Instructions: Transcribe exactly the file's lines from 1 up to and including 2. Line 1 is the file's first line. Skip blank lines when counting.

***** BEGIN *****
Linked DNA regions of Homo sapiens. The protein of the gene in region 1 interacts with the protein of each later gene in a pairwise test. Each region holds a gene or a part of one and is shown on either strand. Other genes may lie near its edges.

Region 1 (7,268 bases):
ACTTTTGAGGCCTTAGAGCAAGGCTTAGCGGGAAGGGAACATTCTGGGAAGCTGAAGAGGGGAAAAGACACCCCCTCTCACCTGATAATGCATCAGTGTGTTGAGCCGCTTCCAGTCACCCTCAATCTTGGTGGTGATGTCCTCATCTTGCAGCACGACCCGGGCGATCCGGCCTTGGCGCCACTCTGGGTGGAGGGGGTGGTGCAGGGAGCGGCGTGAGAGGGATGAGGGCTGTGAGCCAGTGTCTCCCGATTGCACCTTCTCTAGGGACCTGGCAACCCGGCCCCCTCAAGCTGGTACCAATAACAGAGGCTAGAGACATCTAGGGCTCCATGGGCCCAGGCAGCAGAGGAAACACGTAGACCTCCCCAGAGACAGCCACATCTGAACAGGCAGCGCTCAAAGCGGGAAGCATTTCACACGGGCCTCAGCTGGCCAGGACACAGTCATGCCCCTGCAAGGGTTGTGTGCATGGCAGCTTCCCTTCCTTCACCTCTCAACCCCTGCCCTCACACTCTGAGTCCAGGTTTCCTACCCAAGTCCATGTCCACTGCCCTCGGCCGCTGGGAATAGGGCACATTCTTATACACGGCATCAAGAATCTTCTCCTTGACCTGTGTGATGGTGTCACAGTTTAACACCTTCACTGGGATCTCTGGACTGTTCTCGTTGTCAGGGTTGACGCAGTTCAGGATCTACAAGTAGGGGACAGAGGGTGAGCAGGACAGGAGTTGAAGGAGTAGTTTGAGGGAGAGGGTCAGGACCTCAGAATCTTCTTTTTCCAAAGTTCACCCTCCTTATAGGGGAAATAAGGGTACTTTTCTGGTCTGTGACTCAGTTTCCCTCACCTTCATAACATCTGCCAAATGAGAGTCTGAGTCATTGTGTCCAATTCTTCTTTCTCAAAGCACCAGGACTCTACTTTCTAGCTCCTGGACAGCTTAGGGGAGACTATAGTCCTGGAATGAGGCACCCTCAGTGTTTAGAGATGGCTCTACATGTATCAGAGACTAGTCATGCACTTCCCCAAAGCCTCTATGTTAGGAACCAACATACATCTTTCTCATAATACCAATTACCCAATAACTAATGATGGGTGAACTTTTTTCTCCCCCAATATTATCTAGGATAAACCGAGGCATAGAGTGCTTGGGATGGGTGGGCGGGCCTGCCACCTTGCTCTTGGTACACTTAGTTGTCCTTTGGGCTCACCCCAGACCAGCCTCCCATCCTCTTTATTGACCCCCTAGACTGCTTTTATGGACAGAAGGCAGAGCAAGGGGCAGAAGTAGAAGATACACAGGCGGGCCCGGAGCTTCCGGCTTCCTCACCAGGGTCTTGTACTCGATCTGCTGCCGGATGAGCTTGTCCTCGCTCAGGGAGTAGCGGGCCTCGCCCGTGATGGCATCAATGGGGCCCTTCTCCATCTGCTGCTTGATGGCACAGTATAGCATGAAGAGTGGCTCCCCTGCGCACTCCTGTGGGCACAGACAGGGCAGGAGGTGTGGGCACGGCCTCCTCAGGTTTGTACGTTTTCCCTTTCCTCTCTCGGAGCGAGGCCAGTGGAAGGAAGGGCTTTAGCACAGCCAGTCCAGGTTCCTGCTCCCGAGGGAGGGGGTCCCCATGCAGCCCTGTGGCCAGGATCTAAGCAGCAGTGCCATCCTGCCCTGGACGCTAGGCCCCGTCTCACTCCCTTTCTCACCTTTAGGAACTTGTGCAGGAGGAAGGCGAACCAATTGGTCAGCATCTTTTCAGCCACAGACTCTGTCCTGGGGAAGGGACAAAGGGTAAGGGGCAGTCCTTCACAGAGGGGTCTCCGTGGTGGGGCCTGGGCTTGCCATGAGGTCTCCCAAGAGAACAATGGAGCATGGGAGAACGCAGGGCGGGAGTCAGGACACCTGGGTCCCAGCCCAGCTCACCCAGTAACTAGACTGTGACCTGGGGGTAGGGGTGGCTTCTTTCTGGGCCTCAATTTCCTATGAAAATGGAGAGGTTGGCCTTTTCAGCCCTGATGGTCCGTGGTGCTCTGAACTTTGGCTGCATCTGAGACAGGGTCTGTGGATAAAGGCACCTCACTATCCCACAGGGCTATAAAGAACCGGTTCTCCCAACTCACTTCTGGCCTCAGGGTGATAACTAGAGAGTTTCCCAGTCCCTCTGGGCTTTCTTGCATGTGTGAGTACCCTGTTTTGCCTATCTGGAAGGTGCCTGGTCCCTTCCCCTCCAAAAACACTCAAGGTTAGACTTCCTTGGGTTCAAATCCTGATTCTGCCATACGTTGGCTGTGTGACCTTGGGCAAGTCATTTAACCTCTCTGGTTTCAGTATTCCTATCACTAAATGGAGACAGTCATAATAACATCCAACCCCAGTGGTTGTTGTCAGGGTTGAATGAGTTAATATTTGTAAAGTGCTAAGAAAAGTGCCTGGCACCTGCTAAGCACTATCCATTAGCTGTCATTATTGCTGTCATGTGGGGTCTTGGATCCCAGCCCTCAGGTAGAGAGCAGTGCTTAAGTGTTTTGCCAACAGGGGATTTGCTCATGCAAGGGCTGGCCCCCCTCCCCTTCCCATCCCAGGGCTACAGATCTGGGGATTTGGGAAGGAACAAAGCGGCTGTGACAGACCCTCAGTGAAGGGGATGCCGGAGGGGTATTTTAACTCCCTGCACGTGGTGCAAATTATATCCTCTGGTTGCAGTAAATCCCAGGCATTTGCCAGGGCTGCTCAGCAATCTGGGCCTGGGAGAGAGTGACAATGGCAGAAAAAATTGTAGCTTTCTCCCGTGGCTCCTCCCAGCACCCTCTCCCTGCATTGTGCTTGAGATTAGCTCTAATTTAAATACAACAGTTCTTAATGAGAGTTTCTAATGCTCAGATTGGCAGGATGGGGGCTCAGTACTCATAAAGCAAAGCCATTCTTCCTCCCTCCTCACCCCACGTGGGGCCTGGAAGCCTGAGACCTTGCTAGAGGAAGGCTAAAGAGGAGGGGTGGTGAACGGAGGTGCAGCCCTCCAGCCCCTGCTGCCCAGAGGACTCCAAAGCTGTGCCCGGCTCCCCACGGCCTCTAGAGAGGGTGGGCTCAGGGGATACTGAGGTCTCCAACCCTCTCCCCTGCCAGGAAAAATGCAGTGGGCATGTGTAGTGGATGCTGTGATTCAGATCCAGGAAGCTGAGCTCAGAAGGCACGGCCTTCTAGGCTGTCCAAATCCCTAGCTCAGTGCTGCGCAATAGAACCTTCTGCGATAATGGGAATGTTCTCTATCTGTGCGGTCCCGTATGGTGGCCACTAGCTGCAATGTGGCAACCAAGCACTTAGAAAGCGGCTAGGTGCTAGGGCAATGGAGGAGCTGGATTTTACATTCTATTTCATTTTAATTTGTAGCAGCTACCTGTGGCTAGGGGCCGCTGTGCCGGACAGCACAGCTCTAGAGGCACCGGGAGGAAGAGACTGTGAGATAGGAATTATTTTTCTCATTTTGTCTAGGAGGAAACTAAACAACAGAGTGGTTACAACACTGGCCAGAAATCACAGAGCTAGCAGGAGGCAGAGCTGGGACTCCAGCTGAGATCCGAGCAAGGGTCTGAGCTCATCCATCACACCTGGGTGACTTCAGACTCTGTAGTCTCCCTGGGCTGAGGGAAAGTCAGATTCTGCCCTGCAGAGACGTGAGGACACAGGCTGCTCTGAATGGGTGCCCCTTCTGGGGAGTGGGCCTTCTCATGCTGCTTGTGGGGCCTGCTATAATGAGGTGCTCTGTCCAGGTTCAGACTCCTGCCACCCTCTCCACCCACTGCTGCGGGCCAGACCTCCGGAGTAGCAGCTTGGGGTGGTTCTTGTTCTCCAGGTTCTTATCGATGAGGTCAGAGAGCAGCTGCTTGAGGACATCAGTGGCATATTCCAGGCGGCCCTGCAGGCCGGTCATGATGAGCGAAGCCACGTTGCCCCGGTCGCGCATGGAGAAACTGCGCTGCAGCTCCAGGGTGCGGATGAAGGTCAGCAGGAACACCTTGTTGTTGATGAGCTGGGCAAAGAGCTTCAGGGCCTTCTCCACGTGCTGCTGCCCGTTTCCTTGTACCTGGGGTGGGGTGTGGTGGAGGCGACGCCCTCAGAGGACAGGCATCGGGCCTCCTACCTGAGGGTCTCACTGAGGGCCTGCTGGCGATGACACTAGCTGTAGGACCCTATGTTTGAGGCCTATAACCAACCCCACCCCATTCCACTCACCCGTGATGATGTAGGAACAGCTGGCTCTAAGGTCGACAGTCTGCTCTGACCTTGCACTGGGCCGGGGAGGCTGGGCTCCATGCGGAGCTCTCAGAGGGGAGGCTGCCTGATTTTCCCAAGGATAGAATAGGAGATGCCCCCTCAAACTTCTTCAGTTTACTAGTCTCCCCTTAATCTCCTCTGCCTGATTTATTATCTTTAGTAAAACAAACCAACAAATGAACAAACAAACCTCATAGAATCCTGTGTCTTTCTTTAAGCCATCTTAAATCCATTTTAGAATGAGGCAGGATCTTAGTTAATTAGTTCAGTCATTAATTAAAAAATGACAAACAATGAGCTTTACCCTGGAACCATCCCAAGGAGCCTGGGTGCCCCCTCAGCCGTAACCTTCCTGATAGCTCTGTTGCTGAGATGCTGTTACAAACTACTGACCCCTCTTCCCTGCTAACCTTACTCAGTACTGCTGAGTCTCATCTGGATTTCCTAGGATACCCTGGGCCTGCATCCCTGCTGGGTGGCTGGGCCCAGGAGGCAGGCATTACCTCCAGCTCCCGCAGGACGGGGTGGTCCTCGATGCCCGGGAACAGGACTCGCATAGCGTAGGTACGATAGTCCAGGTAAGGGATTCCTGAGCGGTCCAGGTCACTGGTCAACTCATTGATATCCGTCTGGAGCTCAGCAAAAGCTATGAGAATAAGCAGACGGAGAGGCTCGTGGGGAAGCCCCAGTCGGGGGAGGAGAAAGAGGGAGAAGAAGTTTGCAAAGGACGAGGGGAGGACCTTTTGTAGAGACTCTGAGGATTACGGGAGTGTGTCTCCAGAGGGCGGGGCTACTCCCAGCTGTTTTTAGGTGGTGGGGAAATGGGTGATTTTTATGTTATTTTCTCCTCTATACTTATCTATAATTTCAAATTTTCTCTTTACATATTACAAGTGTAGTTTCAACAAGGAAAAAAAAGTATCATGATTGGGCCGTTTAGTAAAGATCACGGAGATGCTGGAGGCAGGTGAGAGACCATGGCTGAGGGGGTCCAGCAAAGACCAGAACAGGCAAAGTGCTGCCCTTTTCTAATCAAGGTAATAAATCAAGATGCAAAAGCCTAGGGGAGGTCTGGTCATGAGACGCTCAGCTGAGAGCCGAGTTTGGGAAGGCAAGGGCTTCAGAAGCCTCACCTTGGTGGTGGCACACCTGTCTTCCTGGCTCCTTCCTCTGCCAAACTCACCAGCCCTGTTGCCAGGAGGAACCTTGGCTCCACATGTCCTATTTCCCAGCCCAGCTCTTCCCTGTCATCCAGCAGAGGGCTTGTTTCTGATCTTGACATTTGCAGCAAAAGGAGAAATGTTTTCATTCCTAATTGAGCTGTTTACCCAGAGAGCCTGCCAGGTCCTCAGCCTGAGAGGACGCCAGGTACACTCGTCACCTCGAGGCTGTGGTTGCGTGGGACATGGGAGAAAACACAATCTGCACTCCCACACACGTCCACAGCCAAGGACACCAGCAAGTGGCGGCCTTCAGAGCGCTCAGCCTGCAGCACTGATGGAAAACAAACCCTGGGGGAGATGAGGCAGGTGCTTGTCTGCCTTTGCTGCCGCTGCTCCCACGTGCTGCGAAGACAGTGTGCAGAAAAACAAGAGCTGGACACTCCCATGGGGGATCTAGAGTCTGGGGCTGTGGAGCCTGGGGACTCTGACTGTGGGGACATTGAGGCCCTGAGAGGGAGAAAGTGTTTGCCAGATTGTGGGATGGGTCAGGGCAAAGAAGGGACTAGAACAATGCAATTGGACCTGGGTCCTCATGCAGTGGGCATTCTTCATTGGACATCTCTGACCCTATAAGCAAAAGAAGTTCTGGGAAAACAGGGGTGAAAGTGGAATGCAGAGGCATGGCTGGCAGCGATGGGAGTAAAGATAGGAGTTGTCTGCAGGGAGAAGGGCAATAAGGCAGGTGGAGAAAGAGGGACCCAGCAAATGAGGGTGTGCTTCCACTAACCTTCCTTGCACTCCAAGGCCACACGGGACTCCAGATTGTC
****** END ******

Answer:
Linked DNA regions of Homo sapiens. The protein of the gene in region 1 interacts with the protein of each later gene in a pairwise test. Each region holds a gene or a part of one and is shown on either strand. Other genes may lie near its edges.

Region 1 (7,268 bases):